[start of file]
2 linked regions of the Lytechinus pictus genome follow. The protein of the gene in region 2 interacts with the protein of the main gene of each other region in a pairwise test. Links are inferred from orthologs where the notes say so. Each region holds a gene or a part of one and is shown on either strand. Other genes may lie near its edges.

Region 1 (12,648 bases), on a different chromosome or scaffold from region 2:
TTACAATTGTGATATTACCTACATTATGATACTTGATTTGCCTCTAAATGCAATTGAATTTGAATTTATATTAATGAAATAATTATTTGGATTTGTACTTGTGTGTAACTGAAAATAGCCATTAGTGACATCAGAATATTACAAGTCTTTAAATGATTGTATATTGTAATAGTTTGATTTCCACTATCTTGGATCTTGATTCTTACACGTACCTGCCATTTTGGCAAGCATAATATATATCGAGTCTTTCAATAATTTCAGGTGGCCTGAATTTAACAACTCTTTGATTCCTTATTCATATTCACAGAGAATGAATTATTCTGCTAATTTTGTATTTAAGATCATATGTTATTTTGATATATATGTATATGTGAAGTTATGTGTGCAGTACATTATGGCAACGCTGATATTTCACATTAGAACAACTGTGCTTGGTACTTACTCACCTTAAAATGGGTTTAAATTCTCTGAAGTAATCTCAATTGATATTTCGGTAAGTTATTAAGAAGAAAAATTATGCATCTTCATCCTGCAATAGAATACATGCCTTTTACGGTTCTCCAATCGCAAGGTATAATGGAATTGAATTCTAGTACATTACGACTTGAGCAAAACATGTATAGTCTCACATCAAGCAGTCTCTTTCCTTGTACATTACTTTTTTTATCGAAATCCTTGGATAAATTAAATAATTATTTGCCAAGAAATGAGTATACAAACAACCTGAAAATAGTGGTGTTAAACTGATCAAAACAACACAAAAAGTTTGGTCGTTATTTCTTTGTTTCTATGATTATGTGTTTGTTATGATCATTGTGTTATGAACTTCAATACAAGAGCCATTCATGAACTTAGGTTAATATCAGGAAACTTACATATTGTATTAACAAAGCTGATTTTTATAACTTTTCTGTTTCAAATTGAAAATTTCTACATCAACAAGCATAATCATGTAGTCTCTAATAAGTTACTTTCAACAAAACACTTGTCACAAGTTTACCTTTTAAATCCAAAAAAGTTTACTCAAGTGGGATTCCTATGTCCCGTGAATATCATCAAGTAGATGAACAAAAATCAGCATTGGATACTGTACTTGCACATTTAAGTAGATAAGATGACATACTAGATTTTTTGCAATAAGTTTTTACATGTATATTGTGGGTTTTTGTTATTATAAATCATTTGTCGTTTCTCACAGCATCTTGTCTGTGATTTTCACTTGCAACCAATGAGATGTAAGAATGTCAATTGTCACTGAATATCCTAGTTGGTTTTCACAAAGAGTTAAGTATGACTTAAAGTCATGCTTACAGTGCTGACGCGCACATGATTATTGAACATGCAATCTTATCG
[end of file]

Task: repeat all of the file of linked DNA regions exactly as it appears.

2 linked regions of the Lytechinus pictus genome follow. The protein of the gene in region 2 interacts with the protein of the main gene of each other region in a pairwise test. Links are inferred from orthologs where the notes say so. Each region holds a gene or a part of one and is shown on either strand. Other genes may lie near its edges.

Region 1 (12,648 bases), on a different chromosome or scaffold from region 2:
TTACAATTGTGATATTACCTACATTATGATACTTGATTTGCCTCTAAATGCAATTGAATTTGAATTTATATTAATGAAATAATTATTTGGATTTGTACTTGTGTGTAACTGAAAATAGCCATTAGTGACATCAGAATATTACAAGTCTTTAAATGATTGTATATTGTAATAGTTTGATTTCCACTATCTTGGATCTTGATTCTTACACGTACCTGCCATTTTGGCAAGCATAATATATATCGAGTCTTTCAATAATTTCAGGTGGCCTGAATTTAACAACTCTTTGATTCCTTATTCATATTCACAGAGAATGAATTATTCTGCTAATTTTGTATTTAAGATCATATGTTATTTTGATATATATGTATATGTGAAGTTATGTGTGCAGTACATTATGGCAACGCTGATATTTCACATTAGAACAACTGTGCTTGGTACTTACTCACCTTAAAATGGGTTTAAATTCTCTGAAGTAATCTCAATTGATATTTCGGTAAGTTATTAAGAAGAAAAATTATGCATCTTCATCCTGCAATAGAATACATGCCTTTTACGGTTCTCCAATCGCAAGGTATAATGGAATTGAATTCTAGTACATTACGACTTGAGCAAAACATGTATAGTCTCACATCAAGCAGTCTCTTTCCTTGTACATTACTTTTTTTATCGAAATCCTTGGATAAATTAAATAATTATTTGCCAAGAAATGAGTATACAAACAACCTGAAAATAGTGGTGTTAAACTGATCAAAACAACACAAAAAGTTTGGTCGTTATTTCTTTGTTTCTATGATTATGTGTTTGTTATGATCATTGTGTTATGAACTTCAATACAAGAGCCATTCATGAACTTAGGTTAATATCAGGAAACTTACATATTGTATTAACAAAGCTGATTTTTATAACTTTTCTGTTTCAAATTGAAAATTTCTACATCAACAAGCATAATCATGTAGTCTCTAATAAGTTACTTTCAACAAAACACTTGTCACAAGTTTACCTTTTAAATCCAAAAAAGTTTACTCAAGTGGGATTCCTATGTCCCGTGAATATCATCAAGTAGATGAACAAAAATCAGCATTGGATACTGTACTTGCACATTTAAGTAGATAAGATGACATACTAGATTTTTTGCAATAAGTTTTTACATGTATATTGTGGGTTTTTGTTATTATAAATCATTTGTCGTTTCTCACAGCATCTTGTCTGTGATTTTCACTTGCAACCAATGAGATGTAAGAATGTCAATTGTCACTGAATATCCTAGTTGGTTTTCACAAAGAGTTAAGTATGACTTAAAGTCATGCTTACAGTGCTGACGCGCACATGATTATTGAACATGCAATCTTATCG